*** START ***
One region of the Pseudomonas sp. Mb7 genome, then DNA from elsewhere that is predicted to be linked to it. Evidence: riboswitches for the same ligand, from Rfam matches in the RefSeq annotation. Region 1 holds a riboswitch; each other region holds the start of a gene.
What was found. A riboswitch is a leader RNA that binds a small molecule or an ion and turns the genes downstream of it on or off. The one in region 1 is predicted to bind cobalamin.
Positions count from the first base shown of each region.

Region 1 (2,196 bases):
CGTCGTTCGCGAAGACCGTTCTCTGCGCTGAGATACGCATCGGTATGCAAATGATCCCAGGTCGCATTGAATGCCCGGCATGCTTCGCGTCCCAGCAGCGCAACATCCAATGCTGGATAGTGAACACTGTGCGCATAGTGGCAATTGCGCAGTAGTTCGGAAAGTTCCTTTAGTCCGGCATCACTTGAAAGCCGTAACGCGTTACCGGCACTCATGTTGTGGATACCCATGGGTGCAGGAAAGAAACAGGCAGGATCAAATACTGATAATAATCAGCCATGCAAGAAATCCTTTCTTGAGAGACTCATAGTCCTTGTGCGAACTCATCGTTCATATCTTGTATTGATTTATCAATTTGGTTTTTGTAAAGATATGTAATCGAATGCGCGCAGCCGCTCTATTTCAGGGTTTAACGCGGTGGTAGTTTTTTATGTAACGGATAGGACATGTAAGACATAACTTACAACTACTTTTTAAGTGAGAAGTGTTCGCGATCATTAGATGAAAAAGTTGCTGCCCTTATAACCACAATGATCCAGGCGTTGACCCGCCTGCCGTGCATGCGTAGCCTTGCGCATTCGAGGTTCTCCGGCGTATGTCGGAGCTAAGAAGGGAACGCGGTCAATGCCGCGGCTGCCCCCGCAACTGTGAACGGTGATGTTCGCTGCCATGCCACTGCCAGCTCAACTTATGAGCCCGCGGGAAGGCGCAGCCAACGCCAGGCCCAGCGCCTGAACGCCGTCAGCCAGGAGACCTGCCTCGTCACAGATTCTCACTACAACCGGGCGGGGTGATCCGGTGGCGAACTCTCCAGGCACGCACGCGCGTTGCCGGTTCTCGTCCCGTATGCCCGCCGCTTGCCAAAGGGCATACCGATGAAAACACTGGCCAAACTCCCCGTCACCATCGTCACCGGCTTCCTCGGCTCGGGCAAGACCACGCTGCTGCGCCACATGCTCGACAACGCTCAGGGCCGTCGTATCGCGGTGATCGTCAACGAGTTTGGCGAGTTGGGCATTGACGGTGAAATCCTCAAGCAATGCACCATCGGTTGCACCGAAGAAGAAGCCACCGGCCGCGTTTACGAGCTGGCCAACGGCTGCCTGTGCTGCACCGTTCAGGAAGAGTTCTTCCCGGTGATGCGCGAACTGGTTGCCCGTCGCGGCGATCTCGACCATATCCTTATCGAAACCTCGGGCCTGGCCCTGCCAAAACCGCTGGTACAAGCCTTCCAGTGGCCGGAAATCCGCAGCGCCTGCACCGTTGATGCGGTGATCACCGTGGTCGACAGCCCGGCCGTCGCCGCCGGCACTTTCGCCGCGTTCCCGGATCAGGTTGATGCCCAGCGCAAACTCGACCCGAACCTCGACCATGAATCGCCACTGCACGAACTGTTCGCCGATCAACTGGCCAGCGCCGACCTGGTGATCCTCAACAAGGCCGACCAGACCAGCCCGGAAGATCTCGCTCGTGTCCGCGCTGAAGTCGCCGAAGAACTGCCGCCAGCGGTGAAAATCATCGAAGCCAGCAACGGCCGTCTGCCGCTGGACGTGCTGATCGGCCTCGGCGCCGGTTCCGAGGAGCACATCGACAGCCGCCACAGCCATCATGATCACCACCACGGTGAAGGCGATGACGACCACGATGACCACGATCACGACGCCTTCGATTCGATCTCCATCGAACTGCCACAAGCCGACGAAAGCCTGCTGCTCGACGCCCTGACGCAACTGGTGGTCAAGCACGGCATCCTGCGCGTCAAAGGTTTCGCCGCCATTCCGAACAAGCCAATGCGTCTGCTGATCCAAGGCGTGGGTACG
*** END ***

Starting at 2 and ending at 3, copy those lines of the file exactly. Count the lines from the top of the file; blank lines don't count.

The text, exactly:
What was found. A riboswitch is a leader RNA that binds a small molecule or an ion and turns the genes downstream of it on or off. The one in region 1 is predicted to bind cobalamin.
Positions count from the first base shown of each region.